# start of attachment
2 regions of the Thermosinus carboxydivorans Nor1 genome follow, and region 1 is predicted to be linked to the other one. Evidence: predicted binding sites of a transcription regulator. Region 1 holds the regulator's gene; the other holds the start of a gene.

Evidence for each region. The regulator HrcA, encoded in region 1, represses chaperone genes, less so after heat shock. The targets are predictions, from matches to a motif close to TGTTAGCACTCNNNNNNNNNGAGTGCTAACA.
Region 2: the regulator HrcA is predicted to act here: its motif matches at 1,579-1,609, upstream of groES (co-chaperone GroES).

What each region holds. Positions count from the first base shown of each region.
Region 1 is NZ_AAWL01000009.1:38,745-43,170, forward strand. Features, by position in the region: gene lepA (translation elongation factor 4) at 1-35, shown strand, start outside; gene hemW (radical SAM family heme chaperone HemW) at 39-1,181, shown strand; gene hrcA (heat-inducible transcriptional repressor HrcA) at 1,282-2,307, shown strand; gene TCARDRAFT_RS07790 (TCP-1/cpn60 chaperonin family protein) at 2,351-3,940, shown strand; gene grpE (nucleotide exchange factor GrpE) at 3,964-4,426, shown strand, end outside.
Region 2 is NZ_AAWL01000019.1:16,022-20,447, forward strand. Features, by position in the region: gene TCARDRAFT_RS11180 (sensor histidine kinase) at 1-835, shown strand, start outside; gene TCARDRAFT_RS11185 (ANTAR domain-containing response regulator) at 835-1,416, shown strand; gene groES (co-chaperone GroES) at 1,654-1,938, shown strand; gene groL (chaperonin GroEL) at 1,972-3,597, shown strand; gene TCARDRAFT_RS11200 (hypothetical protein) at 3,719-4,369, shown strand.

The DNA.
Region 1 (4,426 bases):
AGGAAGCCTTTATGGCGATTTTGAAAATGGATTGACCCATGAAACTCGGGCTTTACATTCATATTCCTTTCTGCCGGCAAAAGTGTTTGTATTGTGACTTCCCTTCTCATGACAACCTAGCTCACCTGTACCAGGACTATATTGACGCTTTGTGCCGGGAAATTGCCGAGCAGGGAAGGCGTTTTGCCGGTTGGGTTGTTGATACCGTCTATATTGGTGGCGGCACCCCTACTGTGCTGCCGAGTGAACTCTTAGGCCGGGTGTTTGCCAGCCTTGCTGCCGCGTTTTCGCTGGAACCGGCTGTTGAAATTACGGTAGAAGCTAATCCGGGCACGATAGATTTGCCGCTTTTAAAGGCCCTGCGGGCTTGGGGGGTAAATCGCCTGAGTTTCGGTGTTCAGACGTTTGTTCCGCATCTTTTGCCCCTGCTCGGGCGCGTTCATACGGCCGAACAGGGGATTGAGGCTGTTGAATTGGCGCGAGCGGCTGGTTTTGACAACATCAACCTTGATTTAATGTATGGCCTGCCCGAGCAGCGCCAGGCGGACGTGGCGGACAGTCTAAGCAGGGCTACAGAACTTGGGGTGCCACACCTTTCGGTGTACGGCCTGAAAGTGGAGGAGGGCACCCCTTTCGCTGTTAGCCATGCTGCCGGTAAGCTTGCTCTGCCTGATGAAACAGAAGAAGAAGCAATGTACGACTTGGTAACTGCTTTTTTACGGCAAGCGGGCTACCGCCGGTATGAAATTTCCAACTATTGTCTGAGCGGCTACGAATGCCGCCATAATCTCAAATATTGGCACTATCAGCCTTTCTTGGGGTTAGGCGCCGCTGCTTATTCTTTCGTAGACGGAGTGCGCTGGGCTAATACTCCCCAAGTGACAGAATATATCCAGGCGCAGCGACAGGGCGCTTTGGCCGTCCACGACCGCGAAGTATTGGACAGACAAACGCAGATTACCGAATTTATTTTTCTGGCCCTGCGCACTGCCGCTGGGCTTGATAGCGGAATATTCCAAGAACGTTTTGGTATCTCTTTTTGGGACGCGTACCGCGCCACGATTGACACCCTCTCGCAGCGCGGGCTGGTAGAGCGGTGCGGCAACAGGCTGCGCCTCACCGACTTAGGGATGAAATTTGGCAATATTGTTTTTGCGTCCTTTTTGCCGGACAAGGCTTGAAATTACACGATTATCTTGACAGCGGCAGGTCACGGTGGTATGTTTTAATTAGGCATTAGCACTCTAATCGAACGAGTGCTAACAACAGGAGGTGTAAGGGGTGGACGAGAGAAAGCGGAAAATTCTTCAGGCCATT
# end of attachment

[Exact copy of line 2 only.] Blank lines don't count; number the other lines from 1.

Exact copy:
Evidence for each region. The regulator HrcA, encoded in region 1, represses chaperone genes, less so after heat shock. The targets are predictions, from matches to a motif close to TGTTAGCACTCNNNNNNNNNGAGTGCTAACA.